A review by WRAP concludes that around 3.6 million tonnes of UK food surplus and waste occur in primary production every year, worth £1.2 billion.

Agricultural food waste tops 1.6 million tonnes with two million tonnes of surplus – equivalent to seven per cent of total annual UK food harvest.

The review will help drive forward work on the root causes at a key stage in the supply chain, and help more food reach its intended market.

The scope of WRAP’s review covers the moment when a food crop is ready to harvest, or an animal to be slaughtered, and assesses surplus and waste arising from processes such as grading, packing and washing – as well as customer rejections.

WRAP estimates that food waste accounts for 1.6 million tonnes of the total figure, or around three per cent of production with a market value of around £650 million. Sugar beet, potatoes and carrots made up more than half of the overall waste by weight, with the top ten products accounting for 80 per cent of the total weight. When grouped by product type, horticultural crops make up 54 per cent of the total, cereals 30 per cent, livestock eight per cent and milk eight per cent.

A significant factor is also the percentage of a crop that becomes waste. For example, of the top twenty foods listed milk has the highest total production by weight at nearly 15 million tonnes. In this case, 116,000 tonnes of milk waste arose representing 0.8 per cent of total production. While for lettuces, the percentage of waste is nearly 25 per cent of total production (104,000 tonnes).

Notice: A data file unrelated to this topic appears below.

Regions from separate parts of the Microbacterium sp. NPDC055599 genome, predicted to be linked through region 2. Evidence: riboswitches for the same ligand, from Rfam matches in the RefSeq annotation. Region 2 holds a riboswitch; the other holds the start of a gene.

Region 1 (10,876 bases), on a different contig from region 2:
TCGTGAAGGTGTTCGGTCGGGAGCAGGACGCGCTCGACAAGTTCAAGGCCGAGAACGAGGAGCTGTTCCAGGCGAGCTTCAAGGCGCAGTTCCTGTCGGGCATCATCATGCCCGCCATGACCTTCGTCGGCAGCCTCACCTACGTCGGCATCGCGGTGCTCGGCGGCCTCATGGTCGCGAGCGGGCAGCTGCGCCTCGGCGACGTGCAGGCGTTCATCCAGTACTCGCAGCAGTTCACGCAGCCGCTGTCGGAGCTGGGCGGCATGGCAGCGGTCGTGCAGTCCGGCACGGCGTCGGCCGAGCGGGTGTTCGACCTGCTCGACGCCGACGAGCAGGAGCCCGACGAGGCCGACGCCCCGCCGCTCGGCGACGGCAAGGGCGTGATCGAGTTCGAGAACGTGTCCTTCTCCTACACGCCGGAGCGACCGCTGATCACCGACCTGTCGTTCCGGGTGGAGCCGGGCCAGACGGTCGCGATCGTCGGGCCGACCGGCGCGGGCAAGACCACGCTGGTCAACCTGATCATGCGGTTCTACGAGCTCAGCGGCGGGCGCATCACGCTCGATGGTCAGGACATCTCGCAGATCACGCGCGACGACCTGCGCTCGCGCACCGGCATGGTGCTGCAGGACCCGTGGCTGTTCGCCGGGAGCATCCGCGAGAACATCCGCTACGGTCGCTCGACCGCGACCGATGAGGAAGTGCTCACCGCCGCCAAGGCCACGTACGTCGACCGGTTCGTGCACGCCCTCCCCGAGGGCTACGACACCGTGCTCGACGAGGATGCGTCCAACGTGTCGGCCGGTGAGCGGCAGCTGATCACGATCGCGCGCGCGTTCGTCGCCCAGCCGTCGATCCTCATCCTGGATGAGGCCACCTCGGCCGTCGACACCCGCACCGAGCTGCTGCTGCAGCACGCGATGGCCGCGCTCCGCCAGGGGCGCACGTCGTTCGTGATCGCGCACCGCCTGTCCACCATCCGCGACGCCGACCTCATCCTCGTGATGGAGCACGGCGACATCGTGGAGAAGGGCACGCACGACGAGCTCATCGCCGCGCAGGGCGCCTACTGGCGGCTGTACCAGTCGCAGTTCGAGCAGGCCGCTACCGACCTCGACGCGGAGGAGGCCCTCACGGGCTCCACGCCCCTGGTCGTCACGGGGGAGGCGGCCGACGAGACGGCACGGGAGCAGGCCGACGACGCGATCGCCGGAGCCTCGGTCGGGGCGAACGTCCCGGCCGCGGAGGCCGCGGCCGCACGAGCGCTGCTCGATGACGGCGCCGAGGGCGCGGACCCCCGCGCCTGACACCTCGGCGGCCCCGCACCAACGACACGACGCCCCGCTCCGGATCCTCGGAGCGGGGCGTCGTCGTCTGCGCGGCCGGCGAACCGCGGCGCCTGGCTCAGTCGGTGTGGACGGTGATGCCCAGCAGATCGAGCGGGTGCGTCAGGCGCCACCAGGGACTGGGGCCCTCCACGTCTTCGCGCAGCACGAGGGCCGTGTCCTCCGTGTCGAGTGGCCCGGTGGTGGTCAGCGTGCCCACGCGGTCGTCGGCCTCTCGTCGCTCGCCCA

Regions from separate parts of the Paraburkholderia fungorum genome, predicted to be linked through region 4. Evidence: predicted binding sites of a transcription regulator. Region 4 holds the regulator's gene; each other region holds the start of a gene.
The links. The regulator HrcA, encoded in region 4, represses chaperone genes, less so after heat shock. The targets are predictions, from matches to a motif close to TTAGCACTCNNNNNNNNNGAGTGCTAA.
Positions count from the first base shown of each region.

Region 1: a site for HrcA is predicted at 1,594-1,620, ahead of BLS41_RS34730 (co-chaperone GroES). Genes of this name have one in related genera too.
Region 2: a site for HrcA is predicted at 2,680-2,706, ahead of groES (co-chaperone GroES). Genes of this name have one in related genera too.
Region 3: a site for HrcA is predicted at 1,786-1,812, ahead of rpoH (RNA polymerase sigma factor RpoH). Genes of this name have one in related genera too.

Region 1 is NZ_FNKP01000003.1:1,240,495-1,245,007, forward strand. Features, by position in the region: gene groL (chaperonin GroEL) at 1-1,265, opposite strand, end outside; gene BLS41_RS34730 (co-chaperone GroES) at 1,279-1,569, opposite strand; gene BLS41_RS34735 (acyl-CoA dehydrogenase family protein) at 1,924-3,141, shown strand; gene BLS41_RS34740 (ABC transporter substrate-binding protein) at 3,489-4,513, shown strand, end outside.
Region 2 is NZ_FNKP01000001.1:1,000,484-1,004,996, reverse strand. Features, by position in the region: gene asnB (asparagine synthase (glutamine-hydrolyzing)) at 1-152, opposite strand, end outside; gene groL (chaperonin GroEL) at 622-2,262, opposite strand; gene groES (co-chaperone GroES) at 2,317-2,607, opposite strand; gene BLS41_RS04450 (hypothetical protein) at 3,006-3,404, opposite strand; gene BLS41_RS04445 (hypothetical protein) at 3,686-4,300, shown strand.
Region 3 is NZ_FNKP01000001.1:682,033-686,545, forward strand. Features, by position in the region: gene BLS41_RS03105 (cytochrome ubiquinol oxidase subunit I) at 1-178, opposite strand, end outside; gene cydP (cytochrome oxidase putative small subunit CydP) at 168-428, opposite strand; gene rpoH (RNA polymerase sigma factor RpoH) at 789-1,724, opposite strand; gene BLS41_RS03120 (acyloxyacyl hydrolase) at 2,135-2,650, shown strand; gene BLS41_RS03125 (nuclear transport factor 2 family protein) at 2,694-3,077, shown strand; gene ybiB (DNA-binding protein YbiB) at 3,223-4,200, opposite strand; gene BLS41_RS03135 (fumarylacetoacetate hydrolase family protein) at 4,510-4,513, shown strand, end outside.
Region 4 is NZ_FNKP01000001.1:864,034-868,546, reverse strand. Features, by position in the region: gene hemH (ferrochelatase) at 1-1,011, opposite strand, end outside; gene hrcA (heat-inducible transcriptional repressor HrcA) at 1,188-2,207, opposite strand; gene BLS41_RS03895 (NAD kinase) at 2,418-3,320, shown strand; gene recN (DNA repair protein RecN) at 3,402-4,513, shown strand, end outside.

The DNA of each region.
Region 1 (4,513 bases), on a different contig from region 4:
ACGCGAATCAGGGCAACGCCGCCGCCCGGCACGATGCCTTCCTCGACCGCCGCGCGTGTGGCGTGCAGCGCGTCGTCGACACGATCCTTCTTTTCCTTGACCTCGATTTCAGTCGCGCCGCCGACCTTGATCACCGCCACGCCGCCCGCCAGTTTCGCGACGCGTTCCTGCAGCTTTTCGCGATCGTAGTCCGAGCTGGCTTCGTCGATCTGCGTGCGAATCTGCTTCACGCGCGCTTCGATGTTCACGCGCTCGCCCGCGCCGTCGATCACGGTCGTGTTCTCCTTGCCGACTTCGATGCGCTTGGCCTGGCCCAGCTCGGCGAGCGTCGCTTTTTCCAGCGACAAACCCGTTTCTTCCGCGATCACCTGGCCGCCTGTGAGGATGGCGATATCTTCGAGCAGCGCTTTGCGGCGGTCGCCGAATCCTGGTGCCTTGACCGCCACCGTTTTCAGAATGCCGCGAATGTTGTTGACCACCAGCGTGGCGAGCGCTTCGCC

Surplus food comprises those products that are not sold for human consumption as intended, but which are instead used as livestock feed, redistributed to charities, or may become bio-based materials such as colorants. The amount of surplus food is estimated to be an additional two million tonnes per annum, or four per cent of production with a market value of more than £500 million.

Peter Maddox, director at WRAP said: “This is the most detailed study of food surplus and waste in primary production undertaken for the UK, and a key finding has been the range of waste across all food categories.

"This tells us there is huge potential to reduce the amount of surplus and waste by promoting best practice, and that’s where our work is now focussed. We want to increase redistribution of surplus food as has happened across the retail sector, and I am pleased this will now be much easier through the Food Surplus Network.

“Given the scale and challenge of gathering data from the sector, we are calling on businesses and researchers to share their insights with us through our collaborative data sharing platform. This provides a simple way to share data with WRAP, which can be combined into a living evidence base. This will help bring more clarity to an issue that is happening around the globe.”

Peter Andrews, head of sustainability at the British Retail Consortium, said: “Food waste is a major source of carbon emissions and we support WRAP’s efforts to mitigate it.

"The challenges involved in tackling food waste in farming are vast, but if we are to be serious about these environmental and social challenges of food production and consumption then we can leave no stone unturned. Retailers are working closely with their suppliers to minimise waste, for example by using more accurate prediction of demand, finding ways to use surplus production, and settings clear targets for future improvement.”